As the opening showed off the greatness of Chinese traditional culture, however, the current China is in no way to match her past glory. I certainly take that as a shame. It is a shame of the modern Chinese. We should be ashamed of not being able to match our ancestors’ achievement. If you keep saying our ancestors had the four great inventions and they were a great contribution to the mankind, then this question needs to be asked: what did we, the modern Chinese, invent and contribute to the world? (As far as I know, in the software world, most contribution is from US. Some from Europe and Japan. Even Korea has some contribution in the web2.0 field. Chinese contribution is very miserably almost nothing. This is my personal impression. Correct me if I am wrong.) If Olympics is a show off, I guess it is a show off of shame. That is why I always feel it is not the time to show off. I wonder whether the eagerness to show off so early reflects that the task of releasing individuality is far from accomplishment. Where are the individual voices? Where are the great individuals we once had in the Tang and Song Dynasties? (Not to mislead the reader, I have to point out that even those great individuals in the Tang and Song Dynasties were still suppressed individuals.) However, this show off seem to be useful in one way: at least it made the westerners know of China’s past, as it certainly surprised many people as they found out about the ancient China.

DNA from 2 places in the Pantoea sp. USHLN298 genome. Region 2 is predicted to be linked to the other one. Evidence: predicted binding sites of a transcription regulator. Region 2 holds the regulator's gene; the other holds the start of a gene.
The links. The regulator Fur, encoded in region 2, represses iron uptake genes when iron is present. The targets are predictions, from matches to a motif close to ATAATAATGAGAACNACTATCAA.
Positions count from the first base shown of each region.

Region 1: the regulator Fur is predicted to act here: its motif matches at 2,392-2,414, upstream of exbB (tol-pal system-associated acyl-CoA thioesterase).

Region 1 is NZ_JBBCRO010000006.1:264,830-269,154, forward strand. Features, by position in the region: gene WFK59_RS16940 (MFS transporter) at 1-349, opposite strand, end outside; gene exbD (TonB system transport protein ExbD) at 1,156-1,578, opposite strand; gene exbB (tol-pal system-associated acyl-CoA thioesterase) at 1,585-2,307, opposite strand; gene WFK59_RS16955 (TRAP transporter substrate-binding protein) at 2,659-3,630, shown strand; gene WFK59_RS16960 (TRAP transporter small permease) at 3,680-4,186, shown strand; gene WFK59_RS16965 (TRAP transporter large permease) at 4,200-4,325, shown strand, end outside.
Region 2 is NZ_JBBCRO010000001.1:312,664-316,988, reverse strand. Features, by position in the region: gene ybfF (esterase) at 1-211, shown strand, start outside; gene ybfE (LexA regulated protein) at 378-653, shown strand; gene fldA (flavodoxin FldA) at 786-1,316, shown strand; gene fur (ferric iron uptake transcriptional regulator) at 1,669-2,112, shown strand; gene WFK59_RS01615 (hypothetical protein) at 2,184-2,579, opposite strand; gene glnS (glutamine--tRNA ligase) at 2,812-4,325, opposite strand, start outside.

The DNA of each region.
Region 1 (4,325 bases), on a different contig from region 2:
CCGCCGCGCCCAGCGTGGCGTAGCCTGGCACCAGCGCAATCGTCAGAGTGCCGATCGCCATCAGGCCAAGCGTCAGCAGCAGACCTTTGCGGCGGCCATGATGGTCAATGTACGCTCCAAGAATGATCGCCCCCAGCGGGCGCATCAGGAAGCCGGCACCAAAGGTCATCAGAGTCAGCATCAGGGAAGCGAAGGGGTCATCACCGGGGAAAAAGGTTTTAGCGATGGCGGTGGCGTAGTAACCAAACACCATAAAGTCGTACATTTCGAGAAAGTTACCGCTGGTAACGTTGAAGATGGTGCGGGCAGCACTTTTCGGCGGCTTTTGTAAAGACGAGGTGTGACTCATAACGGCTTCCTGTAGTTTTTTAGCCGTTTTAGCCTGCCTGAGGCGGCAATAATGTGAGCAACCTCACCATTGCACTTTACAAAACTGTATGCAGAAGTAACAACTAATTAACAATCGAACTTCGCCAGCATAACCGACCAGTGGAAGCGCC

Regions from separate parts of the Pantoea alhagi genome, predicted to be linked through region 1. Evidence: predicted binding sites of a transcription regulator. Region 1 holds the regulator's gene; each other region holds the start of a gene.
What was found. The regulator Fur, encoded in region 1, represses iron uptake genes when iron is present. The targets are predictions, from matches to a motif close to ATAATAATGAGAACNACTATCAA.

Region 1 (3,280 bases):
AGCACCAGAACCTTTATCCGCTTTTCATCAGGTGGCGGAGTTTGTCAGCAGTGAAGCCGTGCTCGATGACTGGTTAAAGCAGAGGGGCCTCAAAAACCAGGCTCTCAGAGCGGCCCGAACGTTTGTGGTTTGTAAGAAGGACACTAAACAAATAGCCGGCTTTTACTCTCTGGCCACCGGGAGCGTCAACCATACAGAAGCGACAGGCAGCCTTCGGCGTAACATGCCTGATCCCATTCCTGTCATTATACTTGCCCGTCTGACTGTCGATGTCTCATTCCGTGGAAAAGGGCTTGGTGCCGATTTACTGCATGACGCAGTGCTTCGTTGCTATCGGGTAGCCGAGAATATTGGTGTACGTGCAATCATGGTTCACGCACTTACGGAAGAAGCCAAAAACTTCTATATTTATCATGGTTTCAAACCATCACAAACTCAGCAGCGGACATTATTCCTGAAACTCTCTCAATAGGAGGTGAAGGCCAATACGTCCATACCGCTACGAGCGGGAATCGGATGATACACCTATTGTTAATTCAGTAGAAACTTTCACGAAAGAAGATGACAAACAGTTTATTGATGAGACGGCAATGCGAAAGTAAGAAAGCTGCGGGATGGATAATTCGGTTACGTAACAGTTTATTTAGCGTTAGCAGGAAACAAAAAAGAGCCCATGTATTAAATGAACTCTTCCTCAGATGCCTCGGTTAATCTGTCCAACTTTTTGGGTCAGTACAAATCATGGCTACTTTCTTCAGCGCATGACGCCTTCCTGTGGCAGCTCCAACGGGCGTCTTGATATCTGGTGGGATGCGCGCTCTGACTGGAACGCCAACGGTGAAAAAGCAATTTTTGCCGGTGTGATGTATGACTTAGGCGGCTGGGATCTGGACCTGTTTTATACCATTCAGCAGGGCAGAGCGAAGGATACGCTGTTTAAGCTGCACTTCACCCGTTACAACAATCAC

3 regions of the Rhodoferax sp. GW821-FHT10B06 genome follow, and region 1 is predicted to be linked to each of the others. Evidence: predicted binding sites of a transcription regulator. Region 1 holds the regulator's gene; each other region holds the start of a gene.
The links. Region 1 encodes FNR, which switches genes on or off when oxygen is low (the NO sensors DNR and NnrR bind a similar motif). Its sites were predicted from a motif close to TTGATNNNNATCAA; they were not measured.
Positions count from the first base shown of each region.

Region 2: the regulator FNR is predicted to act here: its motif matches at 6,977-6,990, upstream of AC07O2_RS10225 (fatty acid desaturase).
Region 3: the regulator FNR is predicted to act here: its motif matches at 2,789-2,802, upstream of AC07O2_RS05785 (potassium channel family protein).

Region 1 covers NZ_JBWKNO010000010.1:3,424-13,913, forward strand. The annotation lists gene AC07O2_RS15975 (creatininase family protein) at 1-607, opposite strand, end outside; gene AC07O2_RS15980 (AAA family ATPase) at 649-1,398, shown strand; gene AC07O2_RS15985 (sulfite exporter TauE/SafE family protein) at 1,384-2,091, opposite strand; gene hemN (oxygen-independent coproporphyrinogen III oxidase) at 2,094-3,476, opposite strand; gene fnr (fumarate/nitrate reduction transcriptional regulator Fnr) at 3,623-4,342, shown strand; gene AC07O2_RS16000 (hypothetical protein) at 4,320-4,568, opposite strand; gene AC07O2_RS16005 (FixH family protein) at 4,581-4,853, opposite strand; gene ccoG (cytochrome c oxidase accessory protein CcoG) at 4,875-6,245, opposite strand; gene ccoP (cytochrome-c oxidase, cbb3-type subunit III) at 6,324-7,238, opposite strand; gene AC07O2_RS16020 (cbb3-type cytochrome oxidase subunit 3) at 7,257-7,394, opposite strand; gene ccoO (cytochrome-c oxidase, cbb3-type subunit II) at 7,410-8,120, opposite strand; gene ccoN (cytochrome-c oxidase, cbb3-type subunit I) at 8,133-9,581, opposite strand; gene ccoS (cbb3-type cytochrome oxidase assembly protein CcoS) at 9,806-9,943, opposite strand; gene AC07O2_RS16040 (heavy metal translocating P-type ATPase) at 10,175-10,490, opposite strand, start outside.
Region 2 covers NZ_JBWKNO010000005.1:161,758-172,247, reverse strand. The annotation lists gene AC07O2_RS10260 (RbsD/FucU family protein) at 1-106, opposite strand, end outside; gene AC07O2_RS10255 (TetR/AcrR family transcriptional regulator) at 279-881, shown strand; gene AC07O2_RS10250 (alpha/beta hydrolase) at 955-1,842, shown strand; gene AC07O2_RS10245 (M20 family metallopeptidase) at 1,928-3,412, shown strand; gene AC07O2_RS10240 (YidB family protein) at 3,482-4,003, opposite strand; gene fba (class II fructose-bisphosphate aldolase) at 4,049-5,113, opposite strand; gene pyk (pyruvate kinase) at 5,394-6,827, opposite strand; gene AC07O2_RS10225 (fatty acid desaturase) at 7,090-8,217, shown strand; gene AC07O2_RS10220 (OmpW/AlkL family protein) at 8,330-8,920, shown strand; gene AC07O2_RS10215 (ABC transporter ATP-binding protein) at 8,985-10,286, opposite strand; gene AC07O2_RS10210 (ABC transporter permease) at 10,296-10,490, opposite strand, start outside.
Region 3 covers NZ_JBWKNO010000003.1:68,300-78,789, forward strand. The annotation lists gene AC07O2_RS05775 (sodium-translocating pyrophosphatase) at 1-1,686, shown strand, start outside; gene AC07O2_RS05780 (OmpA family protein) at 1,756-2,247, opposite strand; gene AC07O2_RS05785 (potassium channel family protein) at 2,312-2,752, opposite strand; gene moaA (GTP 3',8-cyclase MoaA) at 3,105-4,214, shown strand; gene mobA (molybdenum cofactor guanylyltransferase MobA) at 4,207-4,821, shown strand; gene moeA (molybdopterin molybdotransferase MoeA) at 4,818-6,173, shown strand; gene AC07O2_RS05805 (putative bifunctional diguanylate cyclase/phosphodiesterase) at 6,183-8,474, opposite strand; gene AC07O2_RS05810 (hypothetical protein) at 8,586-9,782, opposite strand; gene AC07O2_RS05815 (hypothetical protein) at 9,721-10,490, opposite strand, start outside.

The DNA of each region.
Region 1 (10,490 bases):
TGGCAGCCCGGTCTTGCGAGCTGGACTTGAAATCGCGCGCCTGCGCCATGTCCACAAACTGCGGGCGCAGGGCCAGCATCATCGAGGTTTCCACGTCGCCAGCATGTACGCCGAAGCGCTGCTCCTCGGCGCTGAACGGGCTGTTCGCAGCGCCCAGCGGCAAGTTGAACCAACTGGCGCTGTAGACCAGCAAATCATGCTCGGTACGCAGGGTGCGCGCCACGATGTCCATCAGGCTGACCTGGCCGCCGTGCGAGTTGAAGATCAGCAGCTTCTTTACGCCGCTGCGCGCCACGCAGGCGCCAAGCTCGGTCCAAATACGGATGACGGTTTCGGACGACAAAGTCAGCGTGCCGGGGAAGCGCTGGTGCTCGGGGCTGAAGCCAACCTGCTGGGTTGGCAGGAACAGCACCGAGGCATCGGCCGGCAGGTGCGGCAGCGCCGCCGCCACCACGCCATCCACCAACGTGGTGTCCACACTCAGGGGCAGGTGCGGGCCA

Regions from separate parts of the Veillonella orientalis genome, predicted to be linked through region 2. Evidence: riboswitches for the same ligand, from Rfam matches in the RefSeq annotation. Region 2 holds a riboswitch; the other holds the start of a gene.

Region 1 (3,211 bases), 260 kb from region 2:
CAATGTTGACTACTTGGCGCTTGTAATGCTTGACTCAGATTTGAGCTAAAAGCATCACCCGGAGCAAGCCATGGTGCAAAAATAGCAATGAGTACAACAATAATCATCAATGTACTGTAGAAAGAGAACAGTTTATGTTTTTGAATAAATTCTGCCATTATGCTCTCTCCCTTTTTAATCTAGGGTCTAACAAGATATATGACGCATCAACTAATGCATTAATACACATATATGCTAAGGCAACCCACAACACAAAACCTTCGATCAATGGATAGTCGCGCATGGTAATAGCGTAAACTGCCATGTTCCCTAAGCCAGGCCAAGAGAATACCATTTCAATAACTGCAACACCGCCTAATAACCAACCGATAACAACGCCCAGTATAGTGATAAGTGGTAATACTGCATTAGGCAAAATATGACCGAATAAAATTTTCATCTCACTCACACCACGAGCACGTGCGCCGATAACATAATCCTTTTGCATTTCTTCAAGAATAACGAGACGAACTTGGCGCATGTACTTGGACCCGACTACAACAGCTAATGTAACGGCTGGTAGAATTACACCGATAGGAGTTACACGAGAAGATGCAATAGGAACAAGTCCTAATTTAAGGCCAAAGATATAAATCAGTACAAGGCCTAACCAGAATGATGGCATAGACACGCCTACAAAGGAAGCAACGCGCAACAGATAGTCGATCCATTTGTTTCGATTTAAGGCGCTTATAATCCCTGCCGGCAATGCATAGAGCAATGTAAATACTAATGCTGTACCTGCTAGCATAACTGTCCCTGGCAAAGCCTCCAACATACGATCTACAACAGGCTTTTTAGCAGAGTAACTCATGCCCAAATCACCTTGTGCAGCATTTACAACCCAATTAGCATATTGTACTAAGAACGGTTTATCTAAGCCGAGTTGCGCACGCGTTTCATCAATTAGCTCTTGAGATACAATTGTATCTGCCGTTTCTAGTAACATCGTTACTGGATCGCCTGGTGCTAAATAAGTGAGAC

I watched the opening with many Americans. I tried to avoid watching it with Americans because I could expect all those ignorant and arrogant comments regarding China coming up. I just didn’t want to be in that cloud of ugliness. But they have a very huge flat screen. And they are an atheist group and claim to have a great emphasis on humanism. So I guessed there would not be many of that kind of comments. But still they came up very often during the watching. I already knew exactly what they were going to say. They were just exactly the same things that you can read on news these days and what you can hear people talking when they talk about China. Yes, it is exactly the same kind of comments. You know how stupid it is. This tells me something of the current average consciousness of US as a whole. This is the kind of consciousness that make wars, not peace. (How I wish there are more people who are able to experience their own deeper inner peace and love through their individual pursuit of their arts of life!) I cannot help but wonder if this is the same kind of aggressive mindset that savaged the world for the past few hundred of years (what Noam Chomsky called “European … running the world by savagery and barbarism” ). I might be making too much connection here. When Chinese talk about Americans, the same kind of ignorance and arrogance come up as well. (I am not making comparative study here. I just want America to be better, recognizing obstacles in its own path of growth.) Again, as I have said many times before, culture communication at the bottom level between people (instead of between states) is very important to our future. It is a lot more fun that way, and a lot more beautiful. Can you imagine that future? People are always beautiful.